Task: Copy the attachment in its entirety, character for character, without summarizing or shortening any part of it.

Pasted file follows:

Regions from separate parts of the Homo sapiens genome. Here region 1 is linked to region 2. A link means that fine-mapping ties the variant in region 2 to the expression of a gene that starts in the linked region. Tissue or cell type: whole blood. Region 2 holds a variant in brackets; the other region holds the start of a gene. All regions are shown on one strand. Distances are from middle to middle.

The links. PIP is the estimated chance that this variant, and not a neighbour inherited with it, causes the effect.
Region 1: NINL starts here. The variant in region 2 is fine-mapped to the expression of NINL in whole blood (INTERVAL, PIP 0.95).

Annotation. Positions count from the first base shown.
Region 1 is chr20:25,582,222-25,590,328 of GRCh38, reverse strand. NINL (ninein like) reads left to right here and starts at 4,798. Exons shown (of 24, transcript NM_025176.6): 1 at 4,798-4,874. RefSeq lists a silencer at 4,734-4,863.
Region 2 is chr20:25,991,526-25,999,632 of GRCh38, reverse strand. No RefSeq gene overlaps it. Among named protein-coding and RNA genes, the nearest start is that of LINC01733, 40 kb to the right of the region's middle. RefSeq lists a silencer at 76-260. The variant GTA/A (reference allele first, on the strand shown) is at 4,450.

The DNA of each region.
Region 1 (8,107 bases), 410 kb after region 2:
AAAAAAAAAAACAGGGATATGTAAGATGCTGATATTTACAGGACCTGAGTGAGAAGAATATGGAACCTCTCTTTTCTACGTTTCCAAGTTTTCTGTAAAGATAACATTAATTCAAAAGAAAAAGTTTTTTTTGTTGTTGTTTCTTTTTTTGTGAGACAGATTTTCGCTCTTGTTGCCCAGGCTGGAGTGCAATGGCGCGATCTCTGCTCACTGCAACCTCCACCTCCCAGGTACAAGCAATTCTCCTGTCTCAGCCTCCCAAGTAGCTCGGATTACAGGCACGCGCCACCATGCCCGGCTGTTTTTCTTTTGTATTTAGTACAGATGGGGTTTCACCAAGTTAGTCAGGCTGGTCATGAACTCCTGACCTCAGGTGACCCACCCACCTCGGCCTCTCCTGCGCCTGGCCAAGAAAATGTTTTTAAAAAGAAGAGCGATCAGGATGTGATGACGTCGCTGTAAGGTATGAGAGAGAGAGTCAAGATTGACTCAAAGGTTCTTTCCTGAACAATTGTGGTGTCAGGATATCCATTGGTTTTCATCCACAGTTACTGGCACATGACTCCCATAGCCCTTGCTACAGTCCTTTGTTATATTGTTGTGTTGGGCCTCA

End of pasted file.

Regions from separate parts of the Homo sapiens genome. Here region 1 is linked to region 2. A link means that fine-mapping ties the variant in region 2 to the expression of a gene that starts in the linked region. Tissue or cell type: whole blood. Region 2 holds a variant in brackets; the other region holds the start of a gene. All regions are shown on one strand. Distances are from middle to middle.

The links. PIP is the estimated chance that this variant, and not a neighbour inherited with it, causes the effect.
Region 1: NINL starts here. The variant in region 2 is fine-mapped to the expression of NINL in whole blood (INTERVAL, PIP 0.95).

Annotation. Positions count from the first base shown.
Region 1 is chr20:25,582,222-25,590,328 of GRCh38, reverse strand. NINL (ninein like) reads left to right here and starts at 4,798. Exons shown (of 24, transcript NM_025176.6): 1 at 4,798-4,874. RefSeq lists a silencer at 4,734-4,863.
Region 2 is chr20:25,991,526-25,999,632 of GRCh38, reverse strand. No RefSeq gene overlaps it. Among named protein-coding and RNA genes, the nearest start is that of LINC01733, 40 kb to the right of the region's middle. RefSeq lists a silencer at 76-260. The variant GTA/A (reference allele first, on the strand shown) is at 4,450.

The DNA of each region.
Region 1 (8,107 bases), 410 kb after region 2:
AAAAAAAAAAACAGGGATATGTAAGATGCTGATATTTACAGGACCTGAGTGAGAAGAATATGGAACCTCTCTTTTCTACGTTTCCAAGTTTTCTGTAAAGATAACATTAATTCAAAAGAAAAAGTTTTTTTTGTTGTTGTTTCTTTTTTTGTGAGACAGATTTTCGCTCTTGTTGCCCAGGCTGGAGTGCAATGGCGCGATCTCTGCTCACTGCAACCTCCACCTCCCAGGTACAAGCAATTCTCCTGTCTCAGCCTCCCAAGTAGCTCGGATTACAGGCACGCGCCACCATGCCCGGCTGTTTTTCTTTTGTATTTAGTACAGATGGGGTTTCACCAAGTTAGTCAGGCTGGTCATGAACTCCTGACCTCAGGTGACCCACCCACCTCGGCCTCTCCTGCGCCTGGCCAAGAAAATGTTTTTAAAAAGAAGAGCGATCAGGATGTGATGACGTCGCTGTAAGGTATGAGAGAGAGAGTCAAGATTGACTCAAAGGTTCTTTCCTGAACAATTGTGGTGTCAGGATATCCATTGGTTTTCATCCACAGTTACTGGCACATGACTCCCATAGCCCTTGCTACAGTCCTTTGTTATATTGTTGTGTTGGGCCTCA